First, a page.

Long Beach Public Health Officials Issue Recommendations to Prevent Flea-Borne Typhus
The City of Long Beach is alerting the public about flea-borne typhus, a disease transmitted to humans by fleas. Flea-borne typhus (Murine Typhus) is a disease spread by fleas living on rodents (rats, mice), opossums, cats, dogs and raccoons. People get the disease through the bites of infected fleas. Flea-borne typhus is not spread from person to person. The most common symptoms of flea-borne typhus are high fevers, severe headaches, body aches and a rash. The disease is rarely fatal, but people can become sick enough to be hospitalized. Public health officials will continue to monitor and test for evidence of flea-borne typhus in areas throught the City. Please see the following informational materials:
Dog Friendly Patio Dining
On July 24, 2012, the City Council approved a new policy allowing dogs on outdoor patios with dining service. This new policy will be implemented by the City's Health Department and provides restaurant owners with the flexibility to determine whether or not to allow dogs on their patios. If restaurant owners decide to allow dogs on their patios, then specific sanitation and hygienic practices will be required. A sign stating the patio is a "Dog-Friendly Patio" will be required for those restaurants allowing dogs on their patios. A window sticker is also being prepared by the Health Department and will be available soon for restaurants to use in place of the sign, if preferred. Any questions on this new policy can be directed to Jackie Hampton, Food Program Supervisor, at 562-570-4144.Please see the link below for additional information and details.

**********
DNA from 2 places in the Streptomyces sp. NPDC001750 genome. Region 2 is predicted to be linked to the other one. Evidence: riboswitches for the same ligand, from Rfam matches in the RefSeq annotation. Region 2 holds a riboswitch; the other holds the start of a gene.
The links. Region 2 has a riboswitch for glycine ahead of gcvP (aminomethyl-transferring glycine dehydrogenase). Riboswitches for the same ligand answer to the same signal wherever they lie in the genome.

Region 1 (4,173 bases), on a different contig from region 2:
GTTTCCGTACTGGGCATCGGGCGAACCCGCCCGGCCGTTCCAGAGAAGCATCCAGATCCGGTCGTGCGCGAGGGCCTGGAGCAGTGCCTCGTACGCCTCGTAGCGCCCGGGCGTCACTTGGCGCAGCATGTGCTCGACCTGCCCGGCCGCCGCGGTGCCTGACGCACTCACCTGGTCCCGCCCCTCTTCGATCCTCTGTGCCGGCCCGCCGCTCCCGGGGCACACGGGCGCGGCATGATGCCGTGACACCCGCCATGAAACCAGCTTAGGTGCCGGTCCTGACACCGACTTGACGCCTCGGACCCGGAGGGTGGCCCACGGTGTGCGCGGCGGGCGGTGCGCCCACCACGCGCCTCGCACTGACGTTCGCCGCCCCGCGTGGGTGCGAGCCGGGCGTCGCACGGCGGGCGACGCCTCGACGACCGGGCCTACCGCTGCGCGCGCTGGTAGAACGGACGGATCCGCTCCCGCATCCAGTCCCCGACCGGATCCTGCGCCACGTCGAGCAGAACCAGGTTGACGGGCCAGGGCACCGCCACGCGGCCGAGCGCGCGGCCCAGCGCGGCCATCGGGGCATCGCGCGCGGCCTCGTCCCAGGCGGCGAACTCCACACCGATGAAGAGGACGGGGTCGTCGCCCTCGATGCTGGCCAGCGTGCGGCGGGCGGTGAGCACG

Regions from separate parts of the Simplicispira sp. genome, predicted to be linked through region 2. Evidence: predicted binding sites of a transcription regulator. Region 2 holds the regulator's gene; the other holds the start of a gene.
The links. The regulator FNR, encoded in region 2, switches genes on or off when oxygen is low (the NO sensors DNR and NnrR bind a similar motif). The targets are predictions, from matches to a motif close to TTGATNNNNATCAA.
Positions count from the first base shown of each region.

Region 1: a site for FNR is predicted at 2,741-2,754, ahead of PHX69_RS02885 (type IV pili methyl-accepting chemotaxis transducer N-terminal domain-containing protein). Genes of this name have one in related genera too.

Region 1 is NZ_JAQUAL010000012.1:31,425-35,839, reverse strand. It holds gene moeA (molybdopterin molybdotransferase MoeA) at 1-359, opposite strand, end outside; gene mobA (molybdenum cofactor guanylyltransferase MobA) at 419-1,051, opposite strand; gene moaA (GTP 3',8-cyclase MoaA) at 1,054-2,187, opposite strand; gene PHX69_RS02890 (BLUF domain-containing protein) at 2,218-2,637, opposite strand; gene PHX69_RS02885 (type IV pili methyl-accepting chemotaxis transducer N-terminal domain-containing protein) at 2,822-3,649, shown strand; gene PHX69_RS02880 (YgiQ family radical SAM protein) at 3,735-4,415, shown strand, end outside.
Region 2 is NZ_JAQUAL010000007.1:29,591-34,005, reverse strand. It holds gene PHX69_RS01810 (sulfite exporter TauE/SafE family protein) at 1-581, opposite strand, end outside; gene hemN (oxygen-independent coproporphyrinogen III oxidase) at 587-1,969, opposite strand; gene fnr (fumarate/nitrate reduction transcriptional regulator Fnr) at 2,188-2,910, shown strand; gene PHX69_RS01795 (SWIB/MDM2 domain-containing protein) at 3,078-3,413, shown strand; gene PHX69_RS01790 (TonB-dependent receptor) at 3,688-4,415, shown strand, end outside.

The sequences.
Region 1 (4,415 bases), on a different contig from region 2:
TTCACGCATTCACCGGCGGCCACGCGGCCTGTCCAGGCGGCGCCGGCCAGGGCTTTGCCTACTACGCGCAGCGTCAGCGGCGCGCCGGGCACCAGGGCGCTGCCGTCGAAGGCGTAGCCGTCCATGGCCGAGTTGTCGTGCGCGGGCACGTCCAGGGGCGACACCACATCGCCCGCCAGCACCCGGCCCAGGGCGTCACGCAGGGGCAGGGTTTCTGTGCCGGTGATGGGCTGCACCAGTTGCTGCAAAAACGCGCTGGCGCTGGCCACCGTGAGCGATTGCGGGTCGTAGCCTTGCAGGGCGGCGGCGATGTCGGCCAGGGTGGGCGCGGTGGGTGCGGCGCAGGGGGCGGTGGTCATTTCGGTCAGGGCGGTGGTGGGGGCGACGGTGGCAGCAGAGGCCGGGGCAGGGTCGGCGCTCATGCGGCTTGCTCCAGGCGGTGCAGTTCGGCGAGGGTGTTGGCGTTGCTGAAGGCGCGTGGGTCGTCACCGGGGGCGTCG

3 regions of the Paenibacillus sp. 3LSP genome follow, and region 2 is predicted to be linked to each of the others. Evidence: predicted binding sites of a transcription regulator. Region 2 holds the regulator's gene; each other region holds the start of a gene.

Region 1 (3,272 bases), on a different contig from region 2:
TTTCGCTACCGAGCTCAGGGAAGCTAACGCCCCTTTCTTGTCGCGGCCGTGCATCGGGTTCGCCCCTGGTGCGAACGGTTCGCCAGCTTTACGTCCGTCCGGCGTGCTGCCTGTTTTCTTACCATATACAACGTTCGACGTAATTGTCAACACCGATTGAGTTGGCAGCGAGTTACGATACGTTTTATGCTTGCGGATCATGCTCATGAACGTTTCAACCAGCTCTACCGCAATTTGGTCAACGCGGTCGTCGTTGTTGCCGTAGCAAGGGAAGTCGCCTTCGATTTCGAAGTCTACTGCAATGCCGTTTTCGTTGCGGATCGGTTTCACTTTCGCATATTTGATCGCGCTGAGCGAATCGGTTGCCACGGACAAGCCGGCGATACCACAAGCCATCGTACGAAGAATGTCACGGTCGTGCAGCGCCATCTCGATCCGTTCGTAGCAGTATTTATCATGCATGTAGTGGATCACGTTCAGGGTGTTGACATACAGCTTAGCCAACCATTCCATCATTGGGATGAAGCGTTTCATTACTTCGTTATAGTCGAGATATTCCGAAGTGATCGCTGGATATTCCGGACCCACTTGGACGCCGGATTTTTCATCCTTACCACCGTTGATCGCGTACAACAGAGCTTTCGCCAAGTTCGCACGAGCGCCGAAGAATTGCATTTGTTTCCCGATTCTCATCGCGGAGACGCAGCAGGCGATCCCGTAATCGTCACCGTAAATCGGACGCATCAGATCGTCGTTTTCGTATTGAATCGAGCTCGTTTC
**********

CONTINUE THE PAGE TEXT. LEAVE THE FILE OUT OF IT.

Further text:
Click Here for More Information
Disease and disability can be avoided if children are adequately immunized. The City of Long Beach Health Department is promoting childhood immunization by participating in outreach campaigns to educate parents about the safety and importance of infant and toddler immunizations. Californa's Toddler Immunization Month in May is an annual opportunity to promote raising and maintaining high immunization levels in children ages 2 years and younger against 14 vaccine-preventable diseases.